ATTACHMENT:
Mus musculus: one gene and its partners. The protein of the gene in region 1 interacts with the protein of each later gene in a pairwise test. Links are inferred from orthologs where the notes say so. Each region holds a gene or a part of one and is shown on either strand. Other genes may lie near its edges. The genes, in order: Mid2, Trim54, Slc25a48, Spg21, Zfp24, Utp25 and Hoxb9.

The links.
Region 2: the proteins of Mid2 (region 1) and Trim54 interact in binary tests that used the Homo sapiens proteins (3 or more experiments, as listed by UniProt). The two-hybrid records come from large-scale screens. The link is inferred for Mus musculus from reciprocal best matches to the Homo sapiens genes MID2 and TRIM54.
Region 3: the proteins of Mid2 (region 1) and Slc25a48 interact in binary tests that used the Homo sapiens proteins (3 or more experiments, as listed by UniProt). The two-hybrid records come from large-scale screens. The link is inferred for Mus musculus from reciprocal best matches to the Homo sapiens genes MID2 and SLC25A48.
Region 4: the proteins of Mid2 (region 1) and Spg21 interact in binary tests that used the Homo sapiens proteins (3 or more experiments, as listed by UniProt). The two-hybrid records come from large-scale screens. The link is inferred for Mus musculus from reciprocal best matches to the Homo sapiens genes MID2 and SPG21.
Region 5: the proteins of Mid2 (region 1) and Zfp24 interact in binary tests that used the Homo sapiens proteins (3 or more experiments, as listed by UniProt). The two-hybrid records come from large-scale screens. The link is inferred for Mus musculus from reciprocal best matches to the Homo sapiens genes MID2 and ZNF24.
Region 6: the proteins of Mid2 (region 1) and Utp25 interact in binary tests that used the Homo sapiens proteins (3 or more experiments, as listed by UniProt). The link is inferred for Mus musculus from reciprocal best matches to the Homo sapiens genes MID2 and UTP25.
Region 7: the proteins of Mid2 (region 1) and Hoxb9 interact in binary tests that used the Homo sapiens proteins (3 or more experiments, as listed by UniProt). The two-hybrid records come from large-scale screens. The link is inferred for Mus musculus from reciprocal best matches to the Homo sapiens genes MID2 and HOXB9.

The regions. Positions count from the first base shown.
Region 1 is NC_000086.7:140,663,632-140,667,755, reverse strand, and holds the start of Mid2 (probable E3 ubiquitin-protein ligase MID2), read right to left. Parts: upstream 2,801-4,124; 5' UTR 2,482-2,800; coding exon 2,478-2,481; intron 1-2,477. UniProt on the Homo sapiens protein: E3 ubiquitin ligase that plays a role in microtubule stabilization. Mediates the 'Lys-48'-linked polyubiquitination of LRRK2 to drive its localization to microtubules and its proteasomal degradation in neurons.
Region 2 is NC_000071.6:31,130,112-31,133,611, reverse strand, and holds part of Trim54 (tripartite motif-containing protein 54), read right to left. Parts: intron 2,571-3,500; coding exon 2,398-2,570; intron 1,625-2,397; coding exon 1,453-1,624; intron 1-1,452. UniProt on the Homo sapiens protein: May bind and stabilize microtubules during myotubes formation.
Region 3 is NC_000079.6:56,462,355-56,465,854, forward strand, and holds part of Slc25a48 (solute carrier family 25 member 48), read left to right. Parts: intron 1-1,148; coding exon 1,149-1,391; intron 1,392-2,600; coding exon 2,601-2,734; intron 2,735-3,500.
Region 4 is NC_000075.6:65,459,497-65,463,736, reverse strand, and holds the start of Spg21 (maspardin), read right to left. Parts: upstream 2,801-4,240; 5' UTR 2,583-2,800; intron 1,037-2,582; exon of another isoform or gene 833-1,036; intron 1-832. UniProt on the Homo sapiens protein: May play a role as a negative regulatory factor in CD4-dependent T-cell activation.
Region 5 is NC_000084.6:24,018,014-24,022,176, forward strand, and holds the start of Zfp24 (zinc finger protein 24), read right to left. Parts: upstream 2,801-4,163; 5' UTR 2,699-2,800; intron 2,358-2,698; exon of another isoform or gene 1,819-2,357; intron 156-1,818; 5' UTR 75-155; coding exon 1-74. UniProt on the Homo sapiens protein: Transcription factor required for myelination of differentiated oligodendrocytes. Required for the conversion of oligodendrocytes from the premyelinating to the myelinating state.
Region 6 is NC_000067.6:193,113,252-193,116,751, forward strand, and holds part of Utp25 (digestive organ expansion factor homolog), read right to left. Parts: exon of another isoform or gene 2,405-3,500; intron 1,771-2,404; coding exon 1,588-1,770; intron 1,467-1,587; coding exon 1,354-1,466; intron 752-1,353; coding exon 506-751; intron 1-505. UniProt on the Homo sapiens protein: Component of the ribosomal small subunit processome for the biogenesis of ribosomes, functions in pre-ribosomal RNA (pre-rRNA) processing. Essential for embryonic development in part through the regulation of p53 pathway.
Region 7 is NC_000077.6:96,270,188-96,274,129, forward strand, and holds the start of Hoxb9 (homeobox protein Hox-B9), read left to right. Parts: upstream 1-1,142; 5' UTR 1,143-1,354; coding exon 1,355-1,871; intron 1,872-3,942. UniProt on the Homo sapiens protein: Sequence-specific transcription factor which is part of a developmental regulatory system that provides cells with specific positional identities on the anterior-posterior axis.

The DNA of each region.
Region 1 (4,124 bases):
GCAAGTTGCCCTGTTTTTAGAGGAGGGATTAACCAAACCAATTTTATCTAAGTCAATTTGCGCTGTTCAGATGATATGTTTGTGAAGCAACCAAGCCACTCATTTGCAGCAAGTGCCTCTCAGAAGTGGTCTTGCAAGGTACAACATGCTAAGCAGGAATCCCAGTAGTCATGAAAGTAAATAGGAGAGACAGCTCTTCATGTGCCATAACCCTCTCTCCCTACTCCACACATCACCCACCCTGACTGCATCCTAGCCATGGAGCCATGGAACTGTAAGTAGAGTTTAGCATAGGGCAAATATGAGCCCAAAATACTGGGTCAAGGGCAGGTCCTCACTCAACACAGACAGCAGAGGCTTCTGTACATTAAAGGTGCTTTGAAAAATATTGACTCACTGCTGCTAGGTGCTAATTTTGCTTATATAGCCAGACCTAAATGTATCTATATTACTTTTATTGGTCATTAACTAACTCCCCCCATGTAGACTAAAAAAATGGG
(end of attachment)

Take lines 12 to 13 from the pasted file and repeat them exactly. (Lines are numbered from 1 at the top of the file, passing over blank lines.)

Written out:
Region 3 is NC_000079.6:56,462,355-56,465,854, forward strand, and holds part of Slc25a48 (solute carrier family 25 member 48), read left to right. Parts: intron 1-1,148; coding exon 1,149-1,391; intron 1,392-2,600; coding exon 2,601-2,734; intron 2,735-3,500.
Region 4 is NC_000075.6:65,459,497-65,463,736, reverse strand, and holds the start of Spg21 (maspardin), read right to left. Parts: upstream 2,801-4,240; 5' UTR 2,583-2,800; intron 1,037-2,582; exon of another isoform or gene 833-1,036; intron 1-832. UniProt on the Homo sapiens protein: May play a role as a negative regulatory factor in CD4-dependent T-cell activation.